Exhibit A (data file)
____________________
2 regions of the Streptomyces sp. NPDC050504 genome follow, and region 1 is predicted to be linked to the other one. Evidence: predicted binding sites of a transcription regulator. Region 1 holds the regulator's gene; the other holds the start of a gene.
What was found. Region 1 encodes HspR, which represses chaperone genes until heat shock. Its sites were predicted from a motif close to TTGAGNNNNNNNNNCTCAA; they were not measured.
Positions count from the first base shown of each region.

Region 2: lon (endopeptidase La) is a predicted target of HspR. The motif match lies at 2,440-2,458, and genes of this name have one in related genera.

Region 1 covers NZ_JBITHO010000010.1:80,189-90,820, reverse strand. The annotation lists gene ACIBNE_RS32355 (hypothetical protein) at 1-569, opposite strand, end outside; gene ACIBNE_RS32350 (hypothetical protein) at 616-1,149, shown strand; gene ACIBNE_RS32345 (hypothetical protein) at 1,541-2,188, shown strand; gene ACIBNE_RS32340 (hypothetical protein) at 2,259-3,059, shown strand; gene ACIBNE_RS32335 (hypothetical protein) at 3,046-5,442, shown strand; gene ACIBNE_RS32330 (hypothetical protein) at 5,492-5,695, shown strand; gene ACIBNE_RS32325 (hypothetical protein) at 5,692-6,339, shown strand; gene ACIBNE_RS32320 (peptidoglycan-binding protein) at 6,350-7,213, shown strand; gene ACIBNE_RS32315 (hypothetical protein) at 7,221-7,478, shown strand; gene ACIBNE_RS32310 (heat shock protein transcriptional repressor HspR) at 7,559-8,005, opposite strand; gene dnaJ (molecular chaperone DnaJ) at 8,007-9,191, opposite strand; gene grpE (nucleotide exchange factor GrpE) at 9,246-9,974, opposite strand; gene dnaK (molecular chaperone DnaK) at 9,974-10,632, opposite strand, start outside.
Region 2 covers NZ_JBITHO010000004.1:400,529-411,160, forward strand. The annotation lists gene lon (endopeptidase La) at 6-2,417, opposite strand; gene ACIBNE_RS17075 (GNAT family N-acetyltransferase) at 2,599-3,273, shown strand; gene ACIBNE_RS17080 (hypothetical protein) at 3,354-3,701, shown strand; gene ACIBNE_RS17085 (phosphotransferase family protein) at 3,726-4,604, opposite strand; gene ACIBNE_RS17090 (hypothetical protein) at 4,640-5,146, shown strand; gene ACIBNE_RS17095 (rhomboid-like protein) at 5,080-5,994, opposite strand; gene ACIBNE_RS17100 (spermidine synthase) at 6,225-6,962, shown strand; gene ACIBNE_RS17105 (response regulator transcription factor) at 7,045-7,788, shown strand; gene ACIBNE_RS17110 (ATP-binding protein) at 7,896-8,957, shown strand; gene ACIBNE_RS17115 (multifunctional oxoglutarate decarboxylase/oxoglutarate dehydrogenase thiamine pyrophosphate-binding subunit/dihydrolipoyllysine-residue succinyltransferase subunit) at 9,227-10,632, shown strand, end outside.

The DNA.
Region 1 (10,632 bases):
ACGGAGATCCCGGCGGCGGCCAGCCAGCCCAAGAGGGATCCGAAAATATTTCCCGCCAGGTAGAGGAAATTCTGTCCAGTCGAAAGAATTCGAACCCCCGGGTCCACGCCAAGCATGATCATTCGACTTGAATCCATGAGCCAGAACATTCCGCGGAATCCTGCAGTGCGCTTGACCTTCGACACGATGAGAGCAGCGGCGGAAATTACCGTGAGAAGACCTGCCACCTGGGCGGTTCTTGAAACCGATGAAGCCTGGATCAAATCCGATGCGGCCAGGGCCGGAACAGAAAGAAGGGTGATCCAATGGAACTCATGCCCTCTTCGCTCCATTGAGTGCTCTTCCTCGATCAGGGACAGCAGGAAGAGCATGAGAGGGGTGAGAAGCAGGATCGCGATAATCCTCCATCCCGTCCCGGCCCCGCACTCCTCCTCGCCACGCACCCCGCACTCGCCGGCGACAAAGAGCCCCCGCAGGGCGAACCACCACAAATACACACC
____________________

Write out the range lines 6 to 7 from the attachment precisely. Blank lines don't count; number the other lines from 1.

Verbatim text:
Region 2 covers NZ_JBITHO010000004.1:400,529-411,160, forward strand. The annotation lists gene lon (endopeptidase La) at 6-2,417, opposite strand; gene ACIBNE_RS17075 (GNAT family N-acetyltransferase) at 2,599-3,273, shown strand; gene ACIBNE_RS17080 (hypothetical protein) at 3,354-3,701, shown strand; gene ACIBNE_RS17085 (phosphotransferase family protein) at 3,726-4,604, opposite strand; gene ACIBNE_RS17090 (hypothetical protein) at 4,640-5,146, shown strand; gene ACIBNE_RS17095 (rhomboid-like protein) at 5,080-5,994, opposite strand; gene ACIBNE_RS17100 (spermidine synthase) at 6,225-6,962, shown strand; gene ACIBNE_RS17105 (response regulator transcription factor) at 7,045-7,788, shown strand; gene ACIBNE_RS17110 (ATP-binding protein) at 7,896-8,957, shown strand; gene ACIBNE_RS17115 (multifunctional oxoglutarate decarboxylase/oxoglutarate dehydrogenase thiamine pyrophosphate-binding subunit/dihydrolipoyllysine-residue succinyltransferase subunit) at 9,227-10,632, shown strand, end outside.

The DNA.